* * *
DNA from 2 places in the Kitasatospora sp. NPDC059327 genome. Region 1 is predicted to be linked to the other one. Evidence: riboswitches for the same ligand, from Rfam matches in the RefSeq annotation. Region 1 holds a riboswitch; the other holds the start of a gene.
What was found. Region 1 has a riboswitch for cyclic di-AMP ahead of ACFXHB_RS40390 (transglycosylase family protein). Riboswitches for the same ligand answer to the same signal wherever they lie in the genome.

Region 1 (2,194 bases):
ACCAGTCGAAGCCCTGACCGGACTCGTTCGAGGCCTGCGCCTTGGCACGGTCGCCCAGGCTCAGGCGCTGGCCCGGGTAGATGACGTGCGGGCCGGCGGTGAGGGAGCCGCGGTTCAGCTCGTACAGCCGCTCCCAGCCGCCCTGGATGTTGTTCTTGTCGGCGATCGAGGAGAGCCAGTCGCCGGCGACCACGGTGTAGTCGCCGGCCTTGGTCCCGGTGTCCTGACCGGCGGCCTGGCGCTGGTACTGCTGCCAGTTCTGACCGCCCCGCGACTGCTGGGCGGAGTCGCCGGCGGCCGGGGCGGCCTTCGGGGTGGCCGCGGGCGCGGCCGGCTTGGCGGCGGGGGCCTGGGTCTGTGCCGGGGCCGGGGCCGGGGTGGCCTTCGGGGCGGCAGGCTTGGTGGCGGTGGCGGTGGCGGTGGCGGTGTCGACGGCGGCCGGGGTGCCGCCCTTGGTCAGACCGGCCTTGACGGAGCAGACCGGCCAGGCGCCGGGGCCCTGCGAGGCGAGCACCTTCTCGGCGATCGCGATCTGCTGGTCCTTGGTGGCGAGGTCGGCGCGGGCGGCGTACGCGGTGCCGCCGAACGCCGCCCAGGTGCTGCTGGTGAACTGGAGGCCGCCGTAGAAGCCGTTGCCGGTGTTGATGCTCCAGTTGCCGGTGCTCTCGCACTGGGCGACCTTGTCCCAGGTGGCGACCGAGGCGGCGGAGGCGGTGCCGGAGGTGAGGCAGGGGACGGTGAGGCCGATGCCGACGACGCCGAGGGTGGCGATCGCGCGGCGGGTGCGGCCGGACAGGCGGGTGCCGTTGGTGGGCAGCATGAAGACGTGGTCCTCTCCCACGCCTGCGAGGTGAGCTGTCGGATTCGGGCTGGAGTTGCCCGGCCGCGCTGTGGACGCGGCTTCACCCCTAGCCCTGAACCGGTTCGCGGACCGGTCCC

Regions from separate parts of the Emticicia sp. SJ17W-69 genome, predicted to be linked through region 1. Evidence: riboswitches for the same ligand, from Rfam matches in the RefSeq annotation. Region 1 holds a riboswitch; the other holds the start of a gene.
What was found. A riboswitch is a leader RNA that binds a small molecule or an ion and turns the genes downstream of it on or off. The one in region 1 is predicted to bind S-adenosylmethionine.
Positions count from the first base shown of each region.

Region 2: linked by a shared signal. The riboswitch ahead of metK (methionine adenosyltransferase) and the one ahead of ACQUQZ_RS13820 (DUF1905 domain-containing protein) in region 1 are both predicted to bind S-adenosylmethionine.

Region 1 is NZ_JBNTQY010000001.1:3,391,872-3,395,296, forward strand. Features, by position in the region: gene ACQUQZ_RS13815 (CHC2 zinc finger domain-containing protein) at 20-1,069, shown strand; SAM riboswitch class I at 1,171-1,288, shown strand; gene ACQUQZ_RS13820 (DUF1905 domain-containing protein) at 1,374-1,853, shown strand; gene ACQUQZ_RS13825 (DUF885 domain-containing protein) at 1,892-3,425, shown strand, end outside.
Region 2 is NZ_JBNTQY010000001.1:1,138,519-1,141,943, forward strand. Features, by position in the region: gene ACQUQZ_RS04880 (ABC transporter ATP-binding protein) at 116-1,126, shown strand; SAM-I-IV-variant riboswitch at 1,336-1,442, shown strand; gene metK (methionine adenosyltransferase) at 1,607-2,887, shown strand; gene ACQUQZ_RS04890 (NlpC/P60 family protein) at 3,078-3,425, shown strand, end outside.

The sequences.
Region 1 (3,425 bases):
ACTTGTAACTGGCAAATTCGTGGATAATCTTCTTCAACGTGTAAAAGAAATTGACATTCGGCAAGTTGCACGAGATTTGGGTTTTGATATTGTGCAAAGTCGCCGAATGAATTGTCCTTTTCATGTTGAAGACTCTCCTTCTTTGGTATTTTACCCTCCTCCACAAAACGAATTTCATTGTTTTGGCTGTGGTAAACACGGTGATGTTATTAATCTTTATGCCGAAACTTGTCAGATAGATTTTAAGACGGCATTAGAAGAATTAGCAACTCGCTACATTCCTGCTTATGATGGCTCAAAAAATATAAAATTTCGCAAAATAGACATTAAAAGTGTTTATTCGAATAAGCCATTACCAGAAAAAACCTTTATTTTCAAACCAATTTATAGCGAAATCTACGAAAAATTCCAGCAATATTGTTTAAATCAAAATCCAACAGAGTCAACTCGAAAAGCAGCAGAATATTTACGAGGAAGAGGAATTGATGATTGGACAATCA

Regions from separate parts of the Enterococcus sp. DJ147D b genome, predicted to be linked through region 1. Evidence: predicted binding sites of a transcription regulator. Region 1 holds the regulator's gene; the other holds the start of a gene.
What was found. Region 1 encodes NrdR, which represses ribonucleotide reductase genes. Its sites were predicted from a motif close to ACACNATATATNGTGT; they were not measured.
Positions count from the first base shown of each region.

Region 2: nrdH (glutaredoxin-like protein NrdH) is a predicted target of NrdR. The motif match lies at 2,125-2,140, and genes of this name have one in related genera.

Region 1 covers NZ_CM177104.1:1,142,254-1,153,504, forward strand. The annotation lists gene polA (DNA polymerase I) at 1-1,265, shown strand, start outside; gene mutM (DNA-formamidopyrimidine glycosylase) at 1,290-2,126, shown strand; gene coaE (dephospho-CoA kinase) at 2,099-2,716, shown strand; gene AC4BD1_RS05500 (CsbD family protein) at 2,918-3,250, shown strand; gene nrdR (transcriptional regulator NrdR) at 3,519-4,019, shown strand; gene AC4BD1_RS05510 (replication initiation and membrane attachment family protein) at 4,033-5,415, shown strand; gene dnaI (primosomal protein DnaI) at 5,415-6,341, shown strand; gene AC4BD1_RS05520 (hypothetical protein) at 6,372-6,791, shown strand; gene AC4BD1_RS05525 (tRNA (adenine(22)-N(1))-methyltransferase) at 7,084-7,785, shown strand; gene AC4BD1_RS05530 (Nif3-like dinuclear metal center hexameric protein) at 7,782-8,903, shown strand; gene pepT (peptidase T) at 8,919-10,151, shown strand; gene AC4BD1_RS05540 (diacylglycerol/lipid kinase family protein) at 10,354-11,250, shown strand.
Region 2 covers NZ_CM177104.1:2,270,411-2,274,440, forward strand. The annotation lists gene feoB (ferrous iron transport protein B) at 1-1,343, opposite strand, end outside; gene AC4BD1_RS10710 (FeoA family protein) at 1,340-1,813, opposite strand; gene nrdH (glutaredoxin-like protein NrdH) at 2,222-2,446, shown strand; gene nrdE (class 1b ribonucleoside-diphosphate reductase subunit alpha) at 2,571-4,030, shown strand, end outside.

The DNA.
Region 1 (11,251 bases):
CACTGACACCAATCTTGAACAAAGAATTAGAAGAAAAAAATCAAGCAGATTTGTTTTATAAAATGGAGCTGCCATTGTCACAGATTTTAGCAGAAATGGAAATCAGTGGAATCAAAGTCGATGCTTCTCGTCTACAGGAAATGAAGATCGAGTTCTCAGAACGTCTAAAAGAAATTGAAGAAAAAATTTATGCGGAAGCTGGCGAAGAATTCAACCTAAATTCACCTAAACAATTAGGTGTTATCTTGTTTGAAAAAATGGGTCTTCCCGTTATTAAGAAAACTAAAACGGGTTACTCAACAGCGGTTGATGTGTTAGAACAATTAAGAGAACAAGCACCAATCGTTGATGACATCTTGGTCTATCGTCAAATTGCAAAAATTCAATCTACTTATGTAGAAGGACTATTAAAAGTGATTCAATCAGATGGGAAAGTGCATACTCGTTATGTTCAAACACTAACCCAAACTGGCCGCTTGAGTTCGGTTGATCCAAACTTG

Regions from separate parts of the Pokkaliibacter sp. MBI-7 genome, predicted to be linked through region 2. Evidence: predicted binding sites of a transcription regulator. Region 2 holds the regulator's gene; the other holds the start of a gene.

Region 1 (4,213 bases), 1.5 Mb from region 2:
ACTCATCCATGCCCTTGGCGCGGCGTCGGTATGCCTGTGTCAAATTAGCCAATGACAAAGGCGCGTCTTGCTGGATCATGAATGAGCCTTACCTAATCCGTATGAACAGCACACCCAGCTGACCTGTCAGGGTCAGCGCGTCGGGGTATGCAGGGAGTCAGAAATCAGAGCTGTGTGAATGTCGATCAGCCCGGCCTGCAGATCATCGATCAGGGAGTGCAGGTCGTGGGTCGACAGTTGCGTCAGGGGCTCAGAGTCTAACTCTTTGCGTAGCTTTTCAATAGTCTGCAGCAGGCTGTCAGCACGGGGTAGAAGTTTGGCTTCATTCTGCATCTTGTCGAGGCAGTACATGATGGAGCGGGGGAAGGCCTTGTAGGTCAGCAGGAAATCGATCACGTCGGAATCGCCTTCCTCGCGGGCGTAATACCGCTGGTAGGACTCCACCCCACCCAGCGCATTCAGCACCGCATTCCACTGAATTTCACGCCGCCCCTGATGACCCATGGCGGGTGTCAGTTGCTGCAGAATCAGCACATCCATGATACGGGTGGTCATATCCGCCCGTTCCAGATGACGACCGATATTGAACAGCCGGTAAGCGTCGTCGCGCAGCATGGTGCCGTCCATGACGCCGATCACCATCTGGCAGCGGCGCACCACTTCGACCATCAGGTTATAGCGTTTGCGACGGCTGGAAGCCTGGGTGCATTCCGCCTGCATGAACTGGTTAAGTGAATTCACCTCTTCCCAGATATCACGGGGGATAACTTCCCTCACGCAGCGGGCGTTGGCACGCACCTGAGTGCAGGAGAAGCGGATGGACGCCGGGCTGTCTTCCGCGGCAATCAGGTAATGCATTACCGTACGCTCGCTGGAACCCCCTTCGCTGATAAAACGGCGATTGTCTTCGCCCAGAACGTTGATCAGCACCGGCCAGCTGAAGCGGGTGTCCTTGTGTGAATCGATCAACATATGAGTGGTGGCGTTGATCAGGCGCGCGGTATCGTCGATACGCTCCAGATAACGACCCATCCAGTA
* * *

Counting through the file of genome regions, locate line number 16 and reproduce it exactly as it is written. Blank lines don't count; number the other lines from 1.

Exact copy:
Positions count from the first base shown of each region.